The net effect of reframing is that the tremendous burden of stigma and self-condemnation associated with a major mental illness is usually lightened. The individual sees himself and his condition in a new, more positive way. Family and friends may also benefit from such reframing, resulting in a further lessening of stigma. This form of healing can be almost instantaneous.

The writings of mystics such as Gopi Krishna can also be helpful for persons seeking understanding of this form of mental illness. Gopi Krishna practiced deep meditation on his own (without a guru) for years before dramatically awakening the kundalini energy. The mental and emotional imbalances that resulted caused him considerable grief until he was able to maintain a balance of creative energies.  Krishna later came to recognize his condition as a form of “divine madness” that is described in various mystical traditions. The numerous books by Krishna are particularly helpful for the new age client seeking to understand and resolve the problem of “kundalini crisis.”

After reframing the problem, the next step is increased awareness and self-regulation of creative energies. Persons experiencing the manic-depressive pattern need to self-monitor the changes in creative energies and how these energies are experienced and expressed as specific emotions and behaviors. This self-monitoring process is essential so that help can be requested if needed, and actions can be taken to keep the creative energies in balance. This step allows for choice with regard to treatment options. If the imbalance becomes too severe, choice of treatment declines as others assume legal responsibility, sometimes resulting in hospitalization and involuntary treatment.

For seekers on the spiritual path, an awareness of the basic concepts of creative energies and spiritual centers is important.  The traditional yogic approaches to deep meditation provide certain safeguards in terms of supervision (guru), supportive community (ashram), disciplines (chop wood and carry water), and high purpose (enlightenment).  Similarly,  Edgar Cayce’s approach to enlightenment also emphasizes attunement to the divine within (for guidance and protection), high purpose (ideals), creating interpersonal support (a study group), and practical application. Either format will help to ensure that the creative energy that is awakened will be constructively expressed rather than being deflected into a destructive expression.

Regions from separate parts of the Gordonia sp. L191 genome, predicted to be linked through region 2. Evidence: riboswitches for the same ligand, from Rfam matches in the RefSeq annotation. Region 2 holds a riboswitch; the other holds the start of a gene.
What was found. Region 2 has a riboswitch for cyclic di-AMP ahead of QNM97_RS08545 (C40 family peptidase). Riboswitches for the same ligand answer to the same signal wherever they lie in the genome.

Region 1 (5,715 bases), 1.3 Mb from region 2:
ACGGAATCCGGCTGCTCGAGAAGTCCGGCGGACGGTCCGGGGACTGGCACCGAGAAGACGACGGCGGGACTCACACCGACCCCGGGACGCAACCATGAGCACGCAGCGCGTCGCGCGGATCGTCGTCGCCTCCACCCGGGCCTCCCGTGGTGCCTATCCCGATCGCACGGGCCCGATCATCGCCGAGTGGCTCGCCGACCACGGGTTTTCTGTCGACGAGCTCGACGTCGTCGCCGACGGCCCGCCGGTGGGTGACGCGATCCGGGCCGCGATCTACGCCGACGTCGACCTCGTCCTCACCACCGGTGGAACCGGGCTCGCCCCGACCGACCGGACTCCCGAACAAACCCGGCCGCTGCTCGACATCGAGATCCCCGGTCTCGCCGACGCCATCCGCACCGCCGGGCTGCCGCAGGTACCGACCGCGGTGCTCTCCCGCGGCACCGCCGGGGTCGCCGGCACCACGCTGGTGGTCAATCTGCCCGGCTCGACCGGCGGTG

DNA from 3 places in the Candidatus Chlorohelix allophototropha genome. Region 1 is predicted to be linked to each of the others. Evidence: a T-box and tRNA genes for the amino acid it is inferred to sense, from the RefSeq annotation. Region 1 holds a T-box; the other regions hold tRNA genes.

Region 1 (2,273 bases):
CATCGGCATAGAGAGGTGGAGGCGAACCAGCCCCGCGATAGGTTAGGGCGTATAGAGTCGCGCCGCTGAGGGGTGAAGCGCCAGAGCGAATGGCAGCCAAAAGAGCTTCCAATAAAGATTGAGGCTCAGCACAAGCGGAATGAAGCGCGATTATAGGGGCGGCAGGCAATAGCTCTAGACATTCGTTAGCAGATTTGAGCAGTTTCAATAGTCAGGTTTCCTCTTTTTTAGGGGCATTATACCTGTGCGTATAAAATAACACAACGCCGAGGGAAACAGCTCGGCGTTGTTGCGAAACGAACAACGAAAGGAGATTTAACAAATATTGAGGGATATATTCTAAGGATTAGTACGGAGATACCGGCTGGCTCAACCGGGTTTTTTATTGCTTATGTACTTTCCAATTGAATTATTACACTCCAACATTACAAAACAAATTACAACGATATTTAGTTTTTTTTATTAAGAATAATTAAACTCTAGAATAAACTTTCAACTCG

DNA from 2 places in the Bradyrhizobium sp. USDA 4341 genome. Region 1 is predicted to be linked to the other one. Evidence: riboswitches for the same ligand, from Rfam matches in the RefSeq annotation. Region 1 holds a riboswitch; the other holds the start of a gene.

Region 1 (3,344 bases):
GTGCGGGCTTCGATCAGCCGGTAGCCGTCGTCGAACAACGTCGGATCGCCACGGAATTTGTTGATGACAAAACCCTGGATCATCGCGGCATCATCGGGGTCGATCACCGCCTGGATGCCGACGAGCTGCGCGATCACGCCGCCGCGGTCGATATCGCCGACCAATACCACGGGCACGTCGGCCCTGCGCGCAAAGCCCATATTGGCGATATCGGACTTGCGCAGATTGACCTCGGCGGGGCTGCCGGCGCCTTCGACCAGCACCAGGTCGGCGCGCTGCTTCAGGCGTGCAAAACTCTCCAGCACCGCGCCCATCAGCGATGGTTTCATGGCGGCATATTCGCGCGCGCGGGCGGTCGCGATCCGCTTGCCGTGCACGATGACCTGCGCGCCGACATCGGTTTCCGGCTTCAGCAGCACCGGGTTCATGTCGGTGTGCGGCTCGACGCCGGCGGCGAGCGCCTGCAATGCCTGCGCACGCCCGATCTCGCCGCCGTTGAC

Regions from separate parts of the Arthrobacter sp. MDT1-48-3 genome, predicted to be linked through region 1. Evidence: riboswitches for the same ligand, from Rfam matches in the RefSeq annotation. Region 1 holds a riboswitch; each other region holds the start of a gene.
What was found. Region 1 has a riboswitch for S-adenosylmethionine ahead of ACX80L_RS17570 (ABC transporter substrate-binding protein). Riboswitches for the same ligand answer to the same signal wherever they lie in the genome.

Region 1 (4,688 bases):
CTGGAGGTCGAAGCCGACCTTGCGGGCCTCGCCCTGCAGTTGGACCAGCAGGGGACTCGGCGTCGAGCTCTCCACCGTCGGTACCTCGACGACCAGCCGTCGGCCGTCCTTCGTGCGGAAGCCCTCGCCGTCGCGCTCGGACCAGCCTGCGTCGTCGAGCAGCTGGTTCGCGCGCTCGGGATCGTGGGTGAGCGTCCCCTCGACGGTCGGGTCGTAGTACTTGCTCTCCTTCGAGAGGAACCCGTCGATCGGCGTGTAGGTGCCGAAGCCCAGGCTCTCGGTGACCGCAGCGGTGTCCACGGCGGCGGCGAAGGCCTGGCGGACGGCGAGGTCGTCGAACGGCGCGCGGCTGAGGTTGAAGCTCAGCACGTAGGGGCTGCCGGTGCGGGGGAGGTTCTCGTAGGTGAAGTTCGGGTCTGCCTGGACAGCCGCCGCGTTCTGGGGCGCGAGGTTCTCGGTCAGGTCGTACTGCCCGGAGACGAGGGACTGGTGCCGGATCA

Cayce’s recommendations with regard to the physical body are also important. Maintaining the health and integrity of the spinal nerve centers and endocrine glands is a high priority. These are the physical centers through which the creative energies are channeled. Spinal manipulation and purification via diet and hydrotherapy are reasonable preventive measures to help ensure a positive outcome for those practicing deep meditation and psychic development.

Resources

  • Mysticism and Madnesss – This video is based on a lecture that discusses various aspects of major mental illness (including bipolar disorder) from the standpoint of the Cayce readings and other sources.
  • Revelation – This video segment discusses the Revelation and a possible connection to bipolar disorder.
  • Edgar Cayce's Psychic Process – This video is based on a lecture that discusses Edgar Cayce's psychic process, including his first psychic reading given in the midst of an acute manic episode.